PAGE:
Tuesday, November 25, 2008

Selection, jurying and must-see lists

Last night I read a post post about jurying and criteria and this morning I got an email about another list of 100 must-see blogs (I'd been included).

What is it about selection, jurying and ranked lists that always generates a response in most people - including me?

For the record, I responded very positively to the reasoning that Tracy had set out in her post More concerning the Fine Art Department and less well to the email which 'thought' my readers might find it interesting and hence that I would want to mention both it and the fact that I'd been included in a list on this blog.

The back cover of the catalogue
for the
2008 RWS/Sunday Times
Watercolour competition

My thoughts on selection, jurying and ranked lists

Emotional response - The word 'selection' has all sorts of potential negative connotations - it's associated with 'rejection' as well as 'success'. It's both a 'turn on' and a 'switch off'.

Not surprising then that people can often feel twitchy and also feel a need to explain their reasons when consciously making a selection.

However when one person is chosen over another it does not mean that the person who is not chosen is 'not good enough'.

Who is the best? Who's to say? Juried selection may appear to "get it wrong" at times but that's only because assessment is subjective. My eyes and experience are individual to me - they don't see art the same way as other people.

If there's one thing I've learned from watching people enter work into exhibitions it's that the decision will vary depending on who looks at the work in a given context. What gets rejected from one exhibition will win prizes in another.

If I've learned anything from going to exhibitions with other people it is that we may all agree about certain works which we think are good - but in all probability we'll all select something different as our 'standout top prize' piece.

Ergo - who is best is entirely subjective.

- I know I always look very closely at the artwork chosen by people I respect.

If you produce good work - in my eyes - then I respect your judgement. If you talk intelligently about art - in my view - then I respect your judgement. Even when I don't agree with you.

If I respect your judgement and you tell me who you rate and provide a link then, in all probability, I'll check out the website.

The listing/linking wheeze
- If you turn up out of the blue with no name and no background with a top 100 list then I'm afraid I find it very difficult to take you seriously. Especially if you have no background with me, no name on display on the website/blog and no credentials on display (as was the case with the website/blog which was the subject of this morning's email.)

The ranked list wheeze is a very common tool used by those who are looking to optimise their own ranking in the search engines. It works like this:
  • list top ranked blogs (very often a 100 - because of course it's so much nicer to get 100 potential link backs rather than just 10!)
  • create a post about their top 100 list on their (often very new) blog,
  • email the list to all those listed and 'suggest' that those included might want to mention that their blog is on the list.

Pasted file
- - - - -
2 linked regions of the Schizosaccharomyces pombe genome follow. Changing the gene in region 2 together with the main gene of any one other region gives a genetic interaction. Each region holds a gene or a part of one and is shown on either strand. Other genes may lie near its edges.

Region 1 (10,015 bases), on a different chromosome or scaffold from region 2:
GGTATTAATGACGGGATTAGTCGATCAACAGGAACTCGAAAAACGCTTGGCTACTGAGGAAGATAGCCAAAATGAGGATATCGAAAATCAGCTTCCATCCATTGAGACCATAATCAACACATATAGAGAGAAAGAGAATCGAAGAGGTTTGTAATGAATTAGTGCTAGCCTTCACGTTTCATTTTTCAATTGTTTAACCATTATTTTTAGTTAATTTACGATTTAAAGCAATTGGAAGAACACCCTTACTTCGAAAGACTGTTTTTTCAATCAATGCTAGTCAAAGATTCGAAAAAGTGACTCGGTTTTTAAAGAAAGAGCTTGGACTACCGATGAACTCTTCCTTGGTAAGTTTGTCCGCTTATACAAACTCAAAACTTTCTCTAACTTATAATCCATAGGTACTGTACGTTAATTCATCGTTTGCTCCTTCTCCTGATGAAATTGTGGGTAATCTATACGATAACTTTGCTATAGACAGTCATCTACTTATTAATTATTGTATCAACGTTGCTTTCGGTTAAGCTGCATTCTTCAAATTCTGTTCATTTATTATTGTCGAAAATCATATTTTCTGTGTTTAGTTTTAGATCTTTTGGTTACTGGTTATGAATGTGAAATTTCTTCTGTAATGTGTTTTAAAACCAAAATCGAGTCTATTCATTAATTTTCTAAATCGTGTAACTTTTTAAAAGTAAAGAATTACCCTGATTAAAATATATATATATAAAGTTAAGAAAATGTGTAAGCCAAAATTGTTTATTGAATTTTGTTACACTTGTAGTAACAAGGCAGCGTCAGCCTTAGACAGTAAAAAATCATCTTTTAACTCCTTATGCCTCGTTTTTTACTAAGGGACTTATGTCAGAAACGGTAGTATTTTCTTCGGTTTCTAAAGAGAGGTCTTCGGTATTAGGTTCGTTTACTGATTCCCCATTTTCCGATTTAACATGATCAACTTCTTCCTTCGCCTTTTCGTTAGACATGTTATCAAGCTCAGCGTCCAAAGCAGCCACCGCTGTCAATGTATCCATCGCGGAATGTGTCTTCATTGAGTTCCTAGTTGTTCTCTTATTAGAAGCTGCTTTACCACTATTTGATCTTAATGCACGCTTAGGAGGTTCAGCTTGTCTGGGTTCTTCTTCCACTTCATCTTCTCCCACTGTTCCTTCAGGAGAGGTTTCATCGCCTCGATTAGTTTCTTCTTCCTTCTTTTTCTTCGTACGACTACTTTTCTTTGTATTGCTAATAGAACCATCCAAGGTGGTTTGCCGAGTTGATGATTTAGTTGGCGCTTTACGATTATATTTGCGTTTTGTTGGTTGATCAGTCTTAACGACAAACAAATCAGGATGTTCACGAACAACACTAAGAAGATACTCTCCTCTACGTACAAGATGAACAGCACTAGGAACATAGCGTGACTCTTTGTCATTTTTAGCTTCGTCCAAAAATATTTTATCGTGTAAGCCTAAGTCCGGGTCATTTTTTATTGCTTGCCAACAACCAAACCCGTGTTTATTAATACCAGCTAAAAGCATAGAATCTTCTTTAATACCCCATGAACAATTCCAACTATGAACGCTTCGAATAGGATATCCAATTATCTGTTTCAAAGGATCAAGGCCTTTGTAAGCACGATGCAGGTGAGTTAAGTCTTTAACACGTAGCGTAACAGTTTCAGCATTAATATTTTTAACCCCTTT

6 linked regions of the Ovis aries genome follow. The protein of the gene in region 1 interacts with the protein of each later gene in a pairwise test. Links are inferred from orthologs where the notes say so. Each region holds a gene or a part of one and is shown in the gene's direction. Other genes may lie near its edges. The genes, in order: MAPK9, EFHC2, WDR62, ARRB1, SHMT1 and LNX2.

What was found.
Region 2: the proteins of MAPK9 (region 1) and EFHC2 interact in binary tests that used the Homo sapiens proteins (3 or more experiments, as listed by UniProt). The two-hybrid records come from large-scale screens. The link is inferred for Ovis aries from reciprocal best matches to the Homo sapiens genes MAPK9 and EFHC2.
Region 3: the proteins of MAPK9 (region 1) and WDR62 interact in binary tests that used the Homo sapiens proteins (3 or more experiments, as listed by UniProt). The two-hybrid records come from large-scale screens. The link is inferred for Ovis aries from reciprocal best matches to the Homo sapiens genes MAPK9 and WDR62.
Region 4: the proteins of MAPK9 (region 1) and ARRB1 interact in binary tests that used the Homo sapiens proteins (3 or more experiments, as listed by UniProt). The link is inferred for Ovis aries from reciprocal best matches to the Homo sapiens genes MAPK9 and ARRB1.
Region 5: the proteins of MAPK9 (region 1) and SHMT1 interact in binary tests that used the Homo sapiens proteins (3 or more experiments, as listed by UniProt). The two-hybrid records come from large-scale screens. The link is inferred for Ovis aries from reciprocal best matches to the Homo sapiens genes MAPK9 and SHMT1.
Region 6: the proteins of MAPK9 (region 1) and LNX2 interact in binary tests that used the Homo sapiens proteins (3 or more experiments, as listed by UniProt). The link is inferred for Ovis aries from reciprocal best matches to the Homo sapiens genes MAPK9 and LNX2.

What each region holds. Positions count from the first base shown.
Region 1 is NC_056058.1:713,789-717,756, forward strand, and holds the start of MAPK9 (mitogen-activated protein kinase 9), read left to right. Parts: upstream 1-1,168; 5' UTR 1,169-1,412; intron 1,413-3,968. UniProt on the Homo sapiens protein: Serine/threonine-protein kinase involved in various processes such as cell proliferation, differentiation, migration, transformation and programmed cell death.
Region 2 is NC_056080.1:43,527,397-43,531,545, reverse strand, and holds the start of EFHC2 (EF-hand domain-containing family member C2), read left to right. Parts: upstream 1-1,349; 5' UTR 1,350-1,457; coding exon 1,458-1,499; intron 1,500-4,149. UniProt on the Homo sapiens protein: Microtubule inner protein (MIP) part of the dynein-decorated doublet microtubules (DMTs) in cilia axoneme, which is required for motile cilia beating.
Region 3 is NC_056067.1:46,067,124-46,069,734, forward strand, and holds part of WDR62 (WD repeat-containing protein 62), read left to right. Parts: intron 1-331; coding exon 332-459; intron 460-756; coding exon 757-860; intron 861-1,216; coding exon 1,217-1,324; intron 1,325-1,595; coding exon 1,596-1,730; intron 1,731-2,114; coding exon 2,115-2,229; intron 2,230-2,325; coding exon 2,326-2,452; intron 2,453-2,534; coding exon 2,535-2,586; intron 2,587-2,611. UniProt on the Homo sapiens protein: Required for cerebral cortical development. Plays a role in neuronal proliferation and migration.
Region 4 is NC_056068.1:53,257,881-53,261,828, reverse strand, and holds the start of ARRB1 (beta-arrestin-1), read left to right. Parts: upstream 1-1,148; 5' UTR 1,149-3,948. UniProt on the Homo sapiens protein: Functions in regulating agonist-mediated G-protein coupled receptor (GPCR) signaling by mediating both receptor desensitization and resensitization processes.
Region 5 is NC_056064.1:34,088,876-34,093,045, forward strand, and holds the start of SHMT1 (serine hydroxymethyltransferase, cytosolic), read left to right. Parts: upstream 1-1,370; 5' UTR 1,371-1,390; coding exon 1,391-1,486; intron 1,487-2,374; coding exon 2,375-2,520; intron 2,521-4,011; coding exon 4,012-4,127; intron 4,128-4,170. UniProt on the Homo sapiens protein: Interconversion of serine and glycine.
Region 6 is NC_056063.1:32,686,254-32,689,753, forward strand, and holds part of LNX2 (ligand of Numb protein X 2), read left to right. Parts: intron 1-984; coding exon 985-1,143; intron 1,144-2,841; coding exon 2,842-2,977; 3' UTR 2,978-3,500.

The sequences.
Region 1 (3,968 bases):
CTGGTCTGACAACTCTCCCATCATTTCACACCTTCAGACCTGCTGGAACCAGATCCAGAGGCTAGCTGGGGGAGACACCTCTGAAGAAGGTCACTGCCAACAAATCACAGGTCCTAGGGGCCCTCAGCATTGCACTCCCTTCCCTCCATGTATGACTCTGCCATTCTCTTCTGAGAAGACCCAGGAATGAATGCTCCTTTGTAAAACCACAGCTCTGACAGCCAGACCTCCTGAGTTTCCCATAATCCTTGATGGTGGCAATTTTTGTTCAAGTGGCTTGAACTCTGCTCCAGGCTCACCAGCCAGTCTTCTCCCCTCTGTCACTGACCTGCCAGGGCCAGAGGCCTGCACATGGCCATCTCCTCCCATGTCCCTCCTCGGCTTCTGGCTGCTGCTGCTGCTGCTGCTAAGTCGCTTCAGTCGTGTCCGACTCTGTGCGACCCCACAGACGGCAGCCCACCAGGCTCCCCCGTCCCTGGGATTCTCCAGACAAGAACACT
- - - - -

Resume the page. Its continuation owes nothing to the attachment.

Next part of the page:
• get a load of links
  • their own ranking shoots up. Despite the fact they've done very little to earn that ranking in terms of the creation of solid content.
This is why Google doesn't count links which are more than six months old. It's a wheeze which ultimately doesn't work unless you keep the content up to scratch and continue to generate links.

Well I'm sorry - but that's not the way I operate. Establish yourself, display or earn your credentials (eg by creating an archive of good quality posts) and only then create that sort of list. Then I'll take you very seriously and be pleased to acknowledge you and your list on this blog - even if my blog does not get included!

Lists and blogrolls
- You can find a list of blogs in the blogroll of most blogs. If you like the blog there's a pretty good chance you'll like more than a few of the blogs in the blogroll (unless the blog is one which does 'link swaps').

However I don't think anybody pretends they have all the 'best' people in their blogroll. They make a choice depending on their individual perspective. My perspective is that nobody has to justify who they are and nobody need justify their perspective or their choices for who gets included in their blogroll. However I do understand when you feel a need to explain and even do it myself! ;)

I'm thinking of giving mine an overhaul in the near future and one of the reasons is the new blogger widgets are making me think that I want to focus it more on people who post on a regular basis and produce good quality content - in terms of art or text or both.

Which isn't to say that people I like will not be on my Google Reader list or dropped off my Followers list.

Experience of looking at art - The more we look at art the better we get at selecting what stands out and deserves to be acknowledged as such - through awards or whatever.

It's why I go to as many exhibitions as I can. It's why I like looking at all the work on the website of artists I come across. I'm pleased to say that this year I'm on a roll in terms of selecting prizewinners before I know who they are! :) However I don't think I could have that small boast if I didn't look at art on a regular basis.

Jury credentials - I take a lot more notice of awards given by people who have earned their their jury credentials. The credibility of an art award often depends on who an organisation or art society can get to judge an award.

However I have some caveats about jurors:
  • there are a fair few people out there who seem to have made a career out of judging and I'm not sure how I feel about this any more. It seems to me they have the capacity to have an undue influence on outcomes and artists' careers. If they award an artist a prize in one competition, are they more likely to also award a prize to the same person in another?
  • Should people be allowed to jury people they mentor? It happens.